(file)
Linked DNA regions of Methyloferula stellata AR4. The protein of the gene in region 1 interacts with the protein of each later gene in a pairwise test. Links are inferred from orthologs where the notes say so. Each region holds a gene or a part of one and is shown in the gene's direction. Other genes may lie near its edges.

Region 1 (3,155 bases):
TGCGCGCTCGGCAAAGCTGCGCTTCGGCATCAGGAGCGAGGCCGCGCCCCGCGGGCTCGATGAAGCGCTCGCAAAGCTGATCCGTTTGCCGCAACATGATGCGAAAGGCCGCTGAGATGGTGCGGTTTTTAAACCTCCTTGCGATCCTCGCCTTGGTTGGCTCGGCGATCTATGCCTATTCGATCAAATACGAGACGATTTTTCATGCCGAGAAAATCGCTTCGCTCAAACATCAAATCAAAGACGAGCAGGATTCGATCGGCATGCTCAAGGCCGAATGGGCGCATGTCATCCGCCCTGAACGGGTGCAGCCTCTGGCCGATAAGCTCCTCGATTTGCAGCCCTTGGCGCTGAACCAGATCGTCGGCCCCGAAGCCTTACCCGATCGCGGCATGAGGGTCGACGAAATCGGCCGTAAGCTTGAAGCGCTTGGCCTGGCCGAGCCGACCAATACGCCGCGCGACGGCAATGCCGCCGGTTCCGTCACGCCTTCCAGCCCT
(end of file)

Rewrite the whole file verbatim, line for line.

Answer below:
Linked DNA regions of Methyloferula stellata AR4. The protein of the gene in region 1 interacts with the protein of each later gene in a pairwise test. Links are inferred from orthologs where the notes say so. Each region holds a gene or a part of one and is shown in the gene's direction. Other genes may lie near its edges.

Region 1 (3,155 bases):
TGCGCGCTCGGCAAAGCTGCGCTTCGGCATCAGGAGCGAGGCCGCGCCCCGCGGGCTCGATGAAGCGCTCGCAAAGCTGATCCGTTTGCCGCAACATGATGCGAAAGGCCGCTGAGATGGTGCGGTTTTTAAACCTCCTTGCGATCCTCGCCTTGGTTGGCTCGGCGATCTATGCCTATTCGATCAAATACGAGACGATTTTTCATGCCGAGAAAATCGCTTCGCTCAAACATCAAATCAAAGACGAGCAGGATTCGATCGGCATGCTCAAGGCCGAATGGGCGCATGTCATCCGCCCTGAACGGGTGCAGCCTCTGGCCGATAAGCTCCTCGATTTGCAGCCCTTGGCGCTGAACCAGATCGTCGGCCCCGAAGCCTTACCCGATCGCGGCATGAGGGTCGACGAAATCGGCCGTAAGCTTGAAGCGCTTGGCCTGGCCGAGCCGACCAATACGCCGCGCGACGGCAATGCCGCCGGTTCCGTCACGCCTTCCAGCCCT